If federal prosecutors have this correct, let’s just say that the optics on this story will not help Democrats According to an indictment resulting from the Oil for Food scandal, Saddam Hussein footed the bill for three Congressional Democrats to visit Iraq and argue against military intervention:
Federal prosecutors say Saddam Hussein’s intelligence agency secretly financed a trip to Iraq for three U.S. lawmakers during the run-up to the U.S.-led invasion.
An indictment in Detroit accuses Muthanna Al-Hanooti of arranging for three members of Congress to travel to Iraq in October 2002 at the behest of Saddam’s regime. Prosecutors say Iraqi intelligence officials paid for the trip through an intermediary. …
The lawmakers are not mentioned but the dates correspond to a trip by Democratic Reps. Jim McDermott of Washington, David Bonior of Michigan and Mike Thompson of California. There was no indication the three lawmakers knew the trip was underwritten by Saddam.
The trip cost Saddam 2 million barrels of oil. To give that some perspective, Saddam allegedly paid George Galloway about 18 million barrels for his consistent outspoken support as a member of Parliament. Millions of barrels went to other politicans in France, Russia, and elsewhere as the means to keep the UN humanitarian mission in operation and to keep the US from calling a halt to Saddam’s rule.
Bonior, Thompson, and McDermott apparently didn’t know about Al-Hanooti’s connection — but they don’t appear to have asked, either. Instead, they got snookered into a ploy by Saddam to buy some American dissent at a time when our nation still reeled from the deaths of 3,000 people in a terrorist attack. Wouldn’t the possibility of exploitation have crossed their minds — and shouldn’t the three Congressmen have asked the FBI to check out Al-Hanooti at the time?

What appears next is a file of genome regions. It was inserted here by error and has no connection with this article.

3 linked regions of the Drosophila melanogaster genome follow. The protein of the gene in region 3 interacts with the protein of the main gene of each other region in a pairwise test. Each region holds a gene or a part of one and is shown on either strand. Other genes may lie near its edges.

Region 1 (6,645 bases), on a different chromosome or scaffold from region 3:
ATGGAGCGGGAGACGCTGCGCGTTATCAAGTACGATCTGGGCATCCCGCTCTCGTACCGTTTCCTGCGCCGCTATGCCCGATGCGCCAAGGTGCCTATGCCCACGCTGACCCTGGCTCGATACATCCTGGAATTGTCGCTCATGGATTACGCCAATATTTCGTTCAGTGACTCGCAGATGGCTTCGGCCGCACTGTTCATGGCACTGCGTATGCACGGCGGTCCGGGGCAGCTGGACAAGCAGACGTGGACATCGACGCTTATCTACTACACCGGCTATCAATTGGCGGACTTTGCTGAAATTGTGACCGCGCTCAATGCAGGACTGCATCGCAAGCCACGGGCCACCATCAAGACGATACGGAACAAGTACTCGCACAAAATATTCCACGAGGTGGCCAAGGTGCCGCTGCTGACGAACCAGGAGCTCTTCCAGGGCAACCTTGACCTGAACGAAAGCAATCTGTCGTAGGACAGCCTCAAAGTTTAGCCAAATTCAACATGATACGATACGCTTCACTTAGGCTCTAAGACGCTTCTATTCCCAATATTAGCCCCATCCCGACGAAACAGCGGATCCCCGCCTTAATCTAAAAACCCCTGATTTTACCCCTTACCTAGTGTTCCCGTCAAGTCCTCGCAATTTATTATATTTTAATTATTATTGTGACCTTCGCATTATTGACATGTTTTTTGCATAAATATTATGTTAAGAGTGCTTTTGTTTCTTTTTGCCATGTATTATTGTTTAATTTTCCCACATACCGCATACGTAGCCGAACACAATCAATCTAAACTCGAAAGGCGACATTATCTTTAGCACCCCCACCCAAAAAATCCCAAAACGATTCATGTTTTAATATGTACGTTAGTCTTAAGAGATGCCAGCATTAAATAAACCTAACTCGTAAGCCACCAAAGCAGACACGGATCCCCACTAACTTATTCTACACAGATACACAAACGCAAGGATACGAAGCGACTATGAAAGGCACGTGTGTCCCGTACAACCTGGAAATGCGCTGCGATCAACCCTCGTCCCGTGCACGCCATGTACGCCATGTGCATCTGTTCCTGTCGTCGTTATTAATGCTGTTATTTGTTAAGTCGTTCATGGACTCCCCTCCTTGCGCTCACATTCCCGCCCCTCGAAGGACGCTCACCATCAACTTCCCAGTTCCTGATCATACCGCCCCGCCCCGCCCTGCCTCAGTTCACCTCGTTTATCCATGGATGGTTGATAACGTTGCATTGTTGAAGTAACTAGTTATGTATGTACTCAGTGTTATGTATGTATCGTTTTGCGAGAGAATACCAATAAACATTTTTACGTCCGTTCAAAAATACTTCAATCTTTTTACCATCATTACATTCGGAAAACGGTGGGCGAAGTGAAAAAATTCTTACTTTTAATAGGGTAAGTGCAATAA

In fact, the three of them broadcast the Saddam propaganda straight from Baghdad, as the Weekly Standard reported at the time:
The controversy ignited on September 29 when Bonior and McDermott appeared from Baghdad on ABC’s “This Week.” Host George Stephanopoulos asked McDermott about his recent comment that “the president of the United States will lie to the American people in order to get us into this war.”
McDermott didn’t backpedal at all: “I believe that sometimes they give out misinformation. . . . It would not surprise me if they came out with some information that is not provable, and they, they shift it. First they said it was al-Qaeda, then they said it was weapons of mass destruction. Now they’re going back to and saying it’s al Qaeda again.” When Stephanopoulos pressed McDermott about whether he had any evidence that Bush had lied, the congressman replied, “I think the president would mislead the American people.”
An American official floating unsubstantiated allegations against an American president during a visit to Baghdad would be troubling enough. But McDermott compounded his problem by insisting, despite its twelve years of verifiable prevarication, that the Iraqi regime should be given the benefit of the doubt on inspections and disarmament. Said McDermott on “This Week”: “I think you have to take the Iraqis on their face value.”
It helps to take them at their “face value” when they’re not hiding the facts. For instance, by this time the OFF program had put billions into Saddam’s pockets, thanks to the widespread corruption and kickbacks it generated. Saddam and his IIS had begun putting that money into organizations like Egyptian Islamic Jihad and the Army of Mohammad in Bahrain, both groups part of the same al-Qaeda network that attacked the US a year prior to this junket.
I don’t think Bonior, McDermott, or Thompson deliberately sold themselves out to shill for Saddam’s propaganda machine. I think they were stupid enough to get caught in a trap and didn’t care enough about putting their own nation’s priorities ahead of their political careers to see the trap for what it was. They wanted their Baghdad photo op, and they got it — courtesy of Saddam Hussein.
Update: Don Nickles was prescient at the time:
Oklahoma Sen. Don Nickles, the second-ranking Senate Republican at the time, said the Democrats “sound somewhat like spokespersons for the Iraqi government.”
I think he meant it figuratively. YMMV.
Update II: Galloway is Scottish, but doesn’t represent a Scottish district. I’ve made the reference more generic.